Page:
Isaiah Allen, Corps Leadership Development Bureau director for the Salvation Army’s USA Eastern Territory, talks about adoption; Christianity in Nigeria, West Africa; and how the gospel message can be summed up in one word—welcome.
My wife Ellen and I had discussed adoption for years—even though we’d been married over 19 years and had four biological children of our own. So, when we lived in Kentucky, we adopted siblings Jayden and Rosie from a neighboring town. We wanted Zac, Barney, Julia, and Sophia to have the experience of opening one’s home to others. Psalm 68:6 says, “God places the lonely in families…” and we wanted our family to experience His grace in that tangible way.
Welcome is one of the most beautiful words in the English language. It sums up the message of the gospel. Jesus talked about how the Father will welcome us into His house, and when He washed the feet of visitors, it was His way of saying, “I welcome you.” I often revisit a litany of passages in Scripture that talk about the concept of welcome, such as when Jesus visited Simon’s home. There, a woman washed Jesus’ feet with her tears and dried them with her hair. Jesus forgave the woman’s sins, acknowledged her loving act of welcome, and chastised Simon for failing to show such hospitality to Him.
I wanted to be a ballet dancer and as a Salvation Army junior soldier, I had also promised to help people to follow Jesus. This pledge defined my life. I constantly talked about the Bible to others. After hearing a sermon on how the Sabbath is a gift from God, I refrained from dancing on Sundays. Three weeks later, my ballet company was assigned to perform on a Sunday for a TV production. When I said I couldn’t do it, I was fired. I thought my career had ended before it began, but I later became a ballet teacher, with Sundays saved for God.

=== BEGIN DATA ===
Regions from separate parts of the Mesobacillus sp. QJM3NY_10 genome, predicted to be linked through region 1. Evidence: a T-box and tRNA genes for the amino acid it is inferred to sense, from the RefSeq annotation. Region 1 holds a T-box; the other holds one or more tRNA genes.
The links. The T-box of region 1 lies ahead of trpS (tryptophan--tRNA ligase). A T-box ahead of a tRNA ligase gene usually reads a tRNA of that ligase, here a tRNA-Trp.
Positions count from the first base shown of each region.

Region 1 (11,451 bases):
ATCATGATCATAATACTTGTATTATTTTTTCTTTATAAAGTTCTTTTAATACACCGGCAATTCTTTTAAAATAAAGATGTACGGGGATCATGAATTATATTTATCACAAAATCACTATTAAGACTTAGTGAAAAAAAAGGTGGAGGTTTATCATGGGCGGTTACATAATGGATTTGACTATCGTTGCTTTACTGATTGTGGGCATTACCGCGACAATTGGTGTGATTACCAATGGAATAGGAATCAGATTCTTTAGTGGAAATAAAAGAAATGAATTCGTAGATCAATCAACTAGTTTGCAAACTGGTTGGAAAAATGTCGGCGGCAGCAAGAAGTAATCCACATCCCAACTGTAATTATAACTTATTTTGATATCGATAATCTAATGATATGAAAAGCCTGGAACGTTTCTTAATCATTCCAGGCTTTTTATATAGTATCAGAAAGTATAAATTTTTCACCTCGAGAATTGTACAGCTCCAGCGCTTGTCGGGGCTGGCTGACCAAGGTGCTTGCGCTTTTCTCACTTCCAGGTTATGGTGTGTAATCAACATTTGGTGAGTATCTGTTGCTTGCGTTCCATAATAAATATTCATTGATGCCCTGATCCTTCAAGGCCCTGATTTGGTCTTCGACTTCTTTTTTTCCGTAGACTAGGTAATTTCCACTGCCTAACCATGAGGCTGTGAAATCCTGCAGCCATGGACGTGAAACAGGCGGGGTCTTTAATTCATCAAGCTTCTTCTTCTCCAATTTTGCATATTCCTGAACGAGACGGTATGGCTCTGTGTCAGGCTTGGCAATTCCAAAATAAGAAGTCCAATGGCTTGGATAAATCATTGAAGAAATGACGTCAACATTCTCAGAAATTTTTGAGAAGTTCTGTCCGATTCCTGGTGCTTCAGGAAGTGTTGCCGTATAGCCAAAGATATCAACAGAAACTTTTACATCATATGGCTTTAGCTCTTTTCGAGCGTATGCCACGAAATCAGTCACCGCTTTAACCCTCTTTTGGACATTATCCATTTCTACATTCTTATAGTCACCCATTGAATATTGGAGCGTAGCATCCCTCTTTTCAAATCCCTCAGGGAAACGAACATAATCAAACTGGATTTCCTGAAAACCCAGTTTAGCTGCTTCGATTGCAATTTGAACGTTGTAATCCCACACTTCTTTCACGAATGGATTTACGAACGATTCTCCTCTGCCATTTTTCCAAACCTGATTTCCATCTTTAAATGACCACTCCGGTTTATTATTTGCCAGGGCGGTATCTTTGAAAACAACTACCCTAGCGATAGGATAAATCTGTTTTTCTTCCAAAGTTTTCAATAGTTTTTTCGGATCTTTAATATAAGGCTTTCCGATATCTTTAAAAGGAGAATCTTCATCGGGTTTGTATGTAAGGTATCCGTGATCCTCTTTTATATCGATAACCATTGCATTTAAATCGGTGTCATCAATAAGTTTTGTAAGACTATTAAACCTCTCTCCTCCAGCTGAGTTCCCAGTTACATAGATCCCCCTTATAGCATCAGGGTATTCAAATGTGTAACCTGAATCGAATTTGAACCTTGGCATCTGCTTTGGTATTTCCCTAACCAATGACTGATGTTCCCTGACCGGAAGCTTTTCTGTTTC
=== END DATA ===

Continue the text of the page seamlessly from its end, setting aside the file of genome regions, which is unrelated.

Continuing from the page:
While teaching at a seminary in Kaduna State, Nigeria, I learned that on average, 1,000 people convert to Christianity there every day. These new Christians are just as hungry for biblical knowledge as the early Christians were. I know this because as new converts, they often asked, “What is the Christian response to persecution?” and “How do we evangelize our neighbors?” As many as 2,000 years ago, people living in New Testament times asked those same questions, which represent the lens through which modern–day biblical interpreters should look at Scripture.
My path as a Bible scholar began at age nine. That’s when my mother showed me her childhood Bible. She had read through it completely. It took me four years, but I also read all of it, and doing so deepened my relationship with Christ. As an adult, the only reasonable next step was to study His word at the highest level. As my children also learn the Bible, I tell them, “Daddy’s work is to learn to read the Word of God better and better!”
interview by Hugo Bravo